The subject of DNA testing has been increasingly prevalent in Maryland courtrooms. In the past few months, a Maryland case (Maryland v. King) was argued in the Supreme Court on whether an arrested person’s DNA could be legally taken. No matter one’s view on its collection, DNA sometimes plays a large role in determining who did or did not do something. However, they recently decided that Brown v. Maryland shows an example of how allegedly exonerating DNA results that might not even matter.

Brown features a particularly violent assault and rape of a young woman. She was abducted, beaten, handcuffed, and tortured– among other things, that the court understated as being “not pretty.” I think the word “unimaginable” works.

Anyway, Brown was found guilty and convicted to eighty-five years in prison. Now he attempted to utilize a new Maryland statute that granted a new trial if post-conviction DNA was (1) favorable to the petitioner and there was (2) a substantial possibility…that the petitioner would not have been convicted if the results were known at trial.

When a Court of Appeals of Maryland opinion starts off with, “Reminiscent of a scene from a Cheech & Chong movie…”, you know the opinion will be interesting. Particularly when the dissent responds by quoting Mr. Mackey from South Park.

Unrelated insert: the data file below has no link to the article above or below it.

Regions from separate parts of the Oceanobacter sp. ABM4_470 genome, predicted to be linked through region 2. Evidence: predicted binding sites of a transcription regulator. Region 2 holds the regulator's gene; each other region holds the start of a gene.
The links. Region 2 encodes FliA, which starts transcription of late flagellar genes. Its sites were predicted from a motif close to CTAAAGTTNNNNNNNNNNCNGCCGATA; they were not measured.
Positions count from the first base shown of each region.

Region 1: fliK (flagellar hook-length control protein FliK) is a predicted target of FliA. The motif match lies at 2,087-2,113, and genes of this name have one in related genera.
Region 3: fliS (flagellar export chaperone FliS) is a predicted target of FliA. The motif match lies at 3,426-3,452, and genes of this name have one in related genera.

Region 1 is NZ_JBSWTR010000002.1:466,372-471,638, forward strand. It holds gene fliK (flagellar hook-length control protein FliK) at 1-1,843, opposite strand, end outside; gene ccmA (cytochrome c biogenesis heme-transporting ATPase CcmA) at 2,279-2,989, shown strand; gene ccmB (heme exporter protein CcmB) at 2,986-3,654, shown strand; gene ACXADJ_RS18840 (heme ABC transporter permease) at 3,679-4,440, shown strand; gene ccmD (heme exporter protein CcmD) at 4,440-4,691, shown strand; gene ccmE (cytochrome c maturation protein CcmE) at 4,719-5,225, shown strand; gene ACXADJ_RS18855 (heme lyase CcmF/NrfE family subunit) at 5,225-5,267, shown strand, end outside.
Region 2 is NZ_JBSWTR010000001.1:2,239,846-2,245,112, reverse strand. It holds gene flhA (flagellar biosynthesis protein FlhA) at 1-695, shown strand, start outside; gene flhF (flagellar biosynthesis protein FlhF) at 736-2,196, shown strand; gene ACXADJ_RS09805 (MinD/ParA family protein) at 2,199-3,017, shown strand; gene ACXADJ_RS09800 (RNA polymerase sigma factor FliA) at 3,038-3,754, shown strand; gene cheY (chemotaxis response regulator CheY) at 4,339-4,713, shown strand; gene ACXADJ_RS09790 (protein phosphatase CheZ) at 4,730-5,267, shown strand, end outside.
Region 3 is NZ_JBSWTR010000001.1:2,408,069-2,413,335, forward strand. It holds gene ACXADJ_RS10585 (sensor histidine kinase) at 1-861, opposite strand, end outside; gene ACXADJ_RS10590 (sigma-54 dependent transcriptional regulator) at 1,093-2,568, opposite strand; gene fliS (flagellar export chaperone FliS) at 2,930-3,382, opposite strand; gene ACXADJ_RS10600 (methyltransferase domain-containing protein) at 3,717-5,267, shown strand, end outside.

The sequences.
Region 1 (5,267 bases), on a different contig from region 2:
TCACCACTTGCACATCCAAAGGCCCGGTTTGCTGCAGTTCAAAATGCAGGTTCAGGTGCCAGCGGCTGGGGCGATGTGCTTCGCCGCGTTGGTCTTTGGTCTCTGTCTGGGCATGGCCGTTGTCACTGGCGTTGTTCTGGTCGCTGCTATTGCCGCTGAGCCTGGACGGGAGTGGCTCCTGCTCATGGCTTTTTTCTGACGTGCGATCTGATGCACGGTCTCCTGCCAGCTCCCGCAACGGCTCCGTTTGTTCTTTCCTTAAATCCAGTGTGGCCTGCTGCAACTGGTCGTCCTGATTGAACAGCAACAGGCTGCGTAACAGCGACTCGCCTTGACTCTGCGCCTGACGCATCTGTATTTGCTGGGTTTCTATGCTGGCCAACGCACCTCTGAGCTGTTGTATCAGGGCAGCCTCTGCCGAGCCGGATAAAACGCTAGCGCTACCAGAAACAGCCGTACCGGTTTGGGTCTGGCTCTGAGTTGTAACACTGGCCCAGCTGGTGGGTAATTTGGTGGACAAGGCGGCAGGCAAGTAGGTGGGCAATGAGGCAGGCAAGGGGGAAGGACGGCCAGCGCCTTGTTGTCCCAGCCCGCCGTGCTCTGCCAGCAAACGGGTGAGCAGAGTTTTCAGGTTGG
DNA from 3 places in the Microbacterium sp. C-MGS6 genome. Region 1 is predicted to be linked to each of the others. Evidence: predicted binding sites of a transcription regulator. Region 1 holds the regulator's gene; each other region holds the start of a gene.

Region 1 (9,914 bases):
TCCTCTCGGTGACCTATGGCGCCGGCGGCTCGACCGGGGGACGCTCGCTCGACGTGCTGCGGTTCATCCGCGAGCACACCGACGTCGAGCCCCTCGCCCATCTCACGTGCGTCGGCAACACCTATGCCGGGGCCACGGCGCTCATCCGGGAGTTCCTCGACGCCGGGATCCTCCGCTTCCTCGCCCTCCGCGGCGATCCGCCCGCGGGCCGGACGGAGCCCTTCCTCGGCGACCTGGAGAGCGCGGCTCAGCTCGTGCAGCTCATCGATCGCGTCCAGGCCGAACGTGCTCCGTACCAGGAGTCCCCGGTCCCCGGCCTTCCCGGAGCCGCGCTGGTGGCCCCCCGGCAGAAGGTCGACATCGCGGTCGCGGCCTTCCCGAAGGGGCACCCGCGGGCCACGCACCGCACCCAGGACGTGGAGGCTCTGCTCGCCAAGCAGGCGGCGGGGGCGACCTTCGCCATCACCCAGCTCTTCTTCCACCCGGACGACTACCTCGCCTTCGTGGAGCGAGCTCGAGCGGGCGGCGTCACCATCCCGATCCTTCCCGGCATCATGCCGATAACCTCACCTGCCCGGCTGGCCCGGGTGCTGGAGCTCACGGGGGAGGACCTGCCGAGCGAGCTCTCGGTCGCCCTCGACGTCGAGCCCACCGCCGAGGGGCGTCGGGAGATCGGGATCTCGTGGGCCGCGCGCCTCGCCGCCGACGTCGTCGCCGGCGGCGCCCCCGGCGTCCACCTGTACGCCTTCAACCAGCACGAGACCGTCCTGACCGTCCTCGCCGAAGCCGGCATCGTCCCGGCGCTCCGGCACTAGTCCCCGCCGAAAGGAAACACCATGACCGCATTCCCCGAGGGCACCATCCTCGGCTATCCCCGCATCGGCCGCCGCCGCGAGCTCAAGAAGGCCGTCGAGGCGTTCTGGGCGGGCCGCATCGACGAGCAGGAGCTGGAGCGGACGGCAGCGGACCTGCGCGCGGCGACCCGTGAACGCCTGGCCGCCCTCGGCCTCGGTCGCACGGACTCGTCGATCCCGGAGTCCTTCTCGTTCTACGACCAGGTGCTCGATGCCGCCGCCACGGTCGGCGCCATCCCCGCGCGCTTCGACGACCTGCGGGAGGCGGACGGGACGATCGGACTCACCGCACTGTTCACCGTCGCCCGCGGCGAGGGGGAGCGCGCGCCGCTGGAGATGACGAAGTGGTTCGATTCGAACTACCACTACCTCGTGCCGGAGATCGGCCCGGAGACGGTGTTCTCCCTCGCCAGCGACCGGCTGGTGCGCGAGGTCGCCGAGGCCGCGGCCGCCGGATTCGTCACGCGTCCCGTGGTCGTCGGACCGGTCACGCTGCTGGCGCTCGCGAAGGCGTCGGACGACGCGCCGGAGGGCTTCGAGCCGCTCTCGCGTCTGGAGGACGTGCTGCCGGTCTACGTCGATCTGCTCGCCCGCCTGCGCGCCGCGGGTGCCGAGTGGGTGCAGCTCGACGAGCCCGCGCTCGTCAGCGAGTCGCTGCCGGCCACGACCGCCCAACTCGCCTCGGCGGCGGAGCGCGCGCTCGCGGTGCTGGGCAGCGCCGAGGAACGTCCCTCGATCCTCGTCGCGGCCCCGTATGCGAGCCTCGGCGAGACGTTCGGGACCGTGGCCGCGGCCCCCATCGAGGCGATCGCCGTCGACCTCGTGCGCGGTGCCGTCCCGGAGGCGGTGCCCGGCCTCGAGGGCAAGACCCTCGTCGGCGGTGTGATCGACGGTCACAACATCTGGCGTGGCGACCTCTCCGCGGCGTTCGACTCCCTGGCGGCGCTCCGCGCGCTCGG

You can find the full Smith v. State opinion here.

The United States Supreme Court ruled today that the government can keep some sex offenders in prison after they serve their sentences, affirming the Adam Walsh Child Protection and Safety Act that authorized the civil commitment of sexually dangerous federal prisoners.

The U.S. Supreme Court ruling, issued just minutes ago, states that the government may indefinitely imprison convicts that are found “sexually dangerous” even after their prison sentences have been completed. In the case before the court, four men who served prison terms for possession of child pornography or sexual abuse of a minor were not released at the end of their sentences.

Justice Breyer wrote for the majority in a 7-2 opinion: